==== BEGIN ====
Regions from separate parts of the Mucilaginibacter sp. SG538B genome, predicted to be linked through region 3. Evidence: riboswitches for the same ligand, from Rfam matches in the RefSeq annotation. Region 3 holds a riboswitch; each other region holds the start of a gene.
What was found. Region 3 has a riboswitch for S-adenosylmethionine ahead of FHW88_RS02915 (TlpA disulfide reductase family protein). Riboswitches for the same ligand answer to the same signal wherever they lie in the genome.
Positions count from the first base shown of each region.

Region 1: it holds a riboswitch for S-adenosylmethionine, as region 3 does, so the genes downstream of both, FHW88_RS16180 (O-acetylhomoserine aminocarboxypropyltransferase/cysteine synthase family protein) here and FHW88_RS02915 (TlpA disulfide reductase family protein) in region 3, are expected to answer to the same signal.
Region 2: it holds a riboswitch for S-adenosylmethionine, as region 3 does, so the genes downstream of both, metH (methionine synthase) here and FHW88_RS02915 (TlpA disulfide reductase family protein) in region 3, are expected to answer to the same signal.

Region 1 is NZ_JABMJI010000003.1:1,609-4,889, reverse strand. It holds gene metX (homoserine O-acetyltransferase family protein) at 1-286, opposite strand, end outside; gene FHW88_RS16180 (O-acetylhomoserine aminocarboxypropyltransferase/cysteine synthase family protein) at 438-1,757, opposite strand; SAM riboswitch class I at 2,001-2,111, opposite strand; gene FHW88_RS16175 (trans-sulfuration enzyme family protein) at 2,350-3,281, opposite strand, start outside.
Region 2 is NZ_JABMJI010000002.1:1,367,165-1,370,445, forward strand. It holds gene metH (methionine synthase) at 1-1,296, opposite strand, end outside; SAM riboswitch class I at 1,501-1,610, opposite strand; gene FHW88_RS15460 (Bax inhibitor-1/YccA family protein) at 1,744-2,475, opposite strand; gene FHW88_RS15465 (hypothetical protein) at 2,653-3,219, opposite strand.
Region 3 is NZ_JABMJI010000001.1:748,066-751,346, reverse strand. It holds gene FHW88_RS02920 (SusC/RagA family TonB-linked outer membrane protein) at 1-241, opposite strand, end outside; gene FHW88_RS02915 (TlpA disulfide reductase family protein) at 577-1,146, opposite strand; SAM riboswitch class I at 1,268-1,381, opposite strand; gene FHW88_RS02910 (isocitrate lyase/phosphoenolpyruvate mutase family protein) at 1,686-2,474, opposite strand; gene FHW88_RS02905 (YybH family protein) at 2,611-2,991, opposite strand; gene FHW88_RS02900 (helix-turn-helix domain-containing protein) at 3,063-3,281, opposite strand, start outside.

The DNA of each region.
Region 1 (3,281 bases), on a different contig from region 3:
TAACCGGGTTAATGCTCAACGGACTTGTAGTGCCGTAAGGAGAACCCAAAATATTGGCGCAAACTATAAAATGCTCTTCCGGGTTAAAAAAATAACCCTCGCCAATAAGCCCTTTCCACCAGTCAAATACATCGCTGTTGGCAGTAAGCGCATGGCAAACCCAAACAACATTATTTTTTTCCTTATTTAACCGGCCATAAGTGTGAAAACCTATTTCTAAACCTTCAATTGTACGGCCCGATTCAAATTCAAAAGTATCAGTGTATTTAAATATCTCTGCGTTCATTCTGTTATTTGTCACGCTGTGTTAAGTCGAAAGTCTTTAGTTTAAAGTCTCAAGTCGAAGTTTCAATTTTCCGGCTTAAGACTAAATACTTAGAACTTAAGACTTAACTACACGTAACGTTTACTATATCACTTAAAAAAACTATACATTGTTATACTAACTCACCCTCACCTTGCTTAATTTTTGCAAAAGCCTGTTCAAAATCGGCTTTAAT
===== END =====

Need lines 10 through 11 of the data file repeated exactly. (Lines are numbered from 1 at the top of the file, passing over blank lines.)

Region 1 (3,281 bases), on a different contig from region 3:
TAACCGGGTTAATGCTCAACGGACTTGTAGTGCCGTAAGGAGAACCCAAAATATTGGCGCAAACTATAAAATGCTCTTCCGGGTTAAAAAAATAACCCTCGCCAATAAGCCCTTTCCACCAGTCAAATACATCGCTGTTGGCAGTAAGCGCATGGCAAACCCAAACAACATTATTTTTTTCCTTATTTAACCGGCCATAAGTGTGAAAACCTATTTCTAAACCTTCAATTGTACGGCCCGATTCAAATTCAAAAGTATCAGTGTATTTAAATATCTCTGCGTTCATTCTGTTATTTGTCACGCTGTGTTAAGTCGAAAGTCTTTAGTTTAAAGTCTCAAGTCGAAGTTTCAATTTTCCGGCTTAAGACTAAATACTTAGAACTTAAGACTTAACTACACGTAACGTTTACTATATCACTTAAAAAAACTATACATTGTTATACTAACTCACCCTCACCTTGCTTAATTTTTGCAAAAGCCTGTTCAAAATCGGCTTTAAT